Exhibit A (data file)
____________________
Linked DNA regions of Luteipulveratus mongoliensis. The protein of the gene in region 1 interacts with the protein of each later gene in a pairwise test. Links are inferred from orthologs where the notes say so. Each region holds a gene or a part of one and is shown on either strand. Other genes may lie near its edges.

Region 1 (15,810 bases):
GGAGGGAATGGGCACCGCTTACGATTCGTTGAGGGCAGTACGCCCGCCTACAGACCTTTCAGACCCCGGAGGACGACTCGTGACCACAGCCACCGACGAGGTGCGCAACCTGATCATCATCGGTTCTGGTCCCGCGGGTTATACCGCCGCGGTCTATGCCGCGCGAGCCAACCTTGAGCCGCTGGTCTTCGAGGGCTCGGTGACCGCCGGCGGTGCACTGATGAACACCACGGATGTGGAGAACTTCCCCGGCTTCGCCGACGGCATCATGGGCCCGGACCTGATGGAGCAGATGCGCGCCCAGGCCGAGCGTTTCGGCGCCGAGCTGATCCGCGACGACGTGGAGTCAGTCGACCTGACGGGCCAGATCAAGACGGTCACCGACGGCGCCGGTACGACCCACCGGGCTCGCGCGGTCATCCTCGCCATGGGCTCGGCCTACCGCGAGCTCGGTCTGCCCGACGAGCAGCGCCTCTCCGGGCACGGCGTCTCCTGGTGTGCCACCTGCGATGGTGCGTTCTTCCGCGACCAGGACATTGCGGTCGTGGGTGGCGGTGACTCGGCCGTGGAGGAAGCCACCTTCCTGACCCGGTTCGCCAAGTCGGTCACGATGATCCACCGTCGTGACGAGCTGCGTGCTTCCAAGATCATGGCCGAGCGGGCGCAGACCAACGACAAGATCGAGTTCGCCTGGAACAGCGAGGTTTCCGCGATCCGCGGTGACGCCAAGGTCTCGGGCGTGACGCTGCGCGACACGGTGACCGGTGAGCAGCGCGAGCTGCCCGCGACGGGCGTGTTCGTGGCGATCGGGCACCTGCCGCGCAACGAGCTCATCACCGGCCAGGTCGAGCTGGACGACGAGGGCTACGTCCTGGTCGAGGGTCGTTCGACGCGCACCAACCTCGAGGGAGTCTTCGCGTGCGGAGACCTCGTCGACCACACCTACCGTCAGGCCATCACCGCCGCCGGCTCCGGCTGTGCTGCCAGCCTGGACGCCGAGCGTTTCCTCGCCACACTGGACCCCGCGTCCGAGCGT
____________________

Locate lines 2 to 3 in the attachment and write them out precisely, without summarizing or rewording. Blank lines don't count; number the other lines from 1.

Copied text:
Region 1 (15,810 bases):
GGAGGGAATGGGCACCGCTTACGATTCGTTGAGGGCAGTACGCCCGCCTACAGACCTTTCAGACCCCGGAGGACGACTCGTGACCACAGCCACCGACGAGGTGCGCAACCTGATCATCATCGGTTCTGGTCCCGCGGGTTATACCGCCGCGGTCTATGCCGCGCGAGCCAACCTTGAGCCGCTGGTCTTCGAGGGCTCGGTGACCGCCGGCGGTGCACTGATGAACACCACGGATGTGGAGAACTTCCCCGGCTTCGCCGACGGCATCATGGGCCCGGACCTGATGGAGCAGATGCGCGCCCAGGCCGAGCGTTTCGGCGCCGAGCTGATCCGCGACGACGTGGAGTCAGTCGACCTGACGGGCCAGATCAAGACGGTCACCGACGGCGCCGGTACGACCCACCGGGCTCGCGCGGTCATCCTCGCCATGGGCTCGGCCTACCGCGAGCTCGGTCTGCCCGACGAGCAGCGCCTCTCCGGGCACGGCGTCTCCTGGTGTGCCACCTGCGATGGTGCGTTCTTCCGCGACCAGGACATTGCGGTCGTGGGTGGCGGTGACTCGGCCGTGGAGGAAGCCACCTTCCTGACCCGGTTCGCCAAGTCGGTCACGATGATCCACCGTCGTGACGAGCTGCGTGCTTCCAAGATCATGGCCGAGCGGGCGCAGACCAACGACAAGATCGAGTTCGCCTGGAACAGCGAGGTTTCCGCGATCCGCGGTGACGCCAAGGTCTCGGGCGTGACGCTGCGCGACACGGTGACCGGTGAGCAGCGCGAGCTGCCCGCGACGGGCGTGTTCGTGGCGATCGGGCACCTGCCGCGCAACGAGCTCATCACCGGCCAGGTCGAGCTGGACGACGAGGGCTACGTCCTGGTCGAGGGTCGTTCGACGCGCACCAACCTCGAGGGAGTCTTCGCGTGCGGAGACCTCGTCGACCACACCTACCGTCAGGCCATCACCGCCGCCGGCTCCGGCTGTGCTGCCAGCCTGGACGCCGAGCGTTTCCTCGCCACACTGGACCCCGCGTCCGAGCGT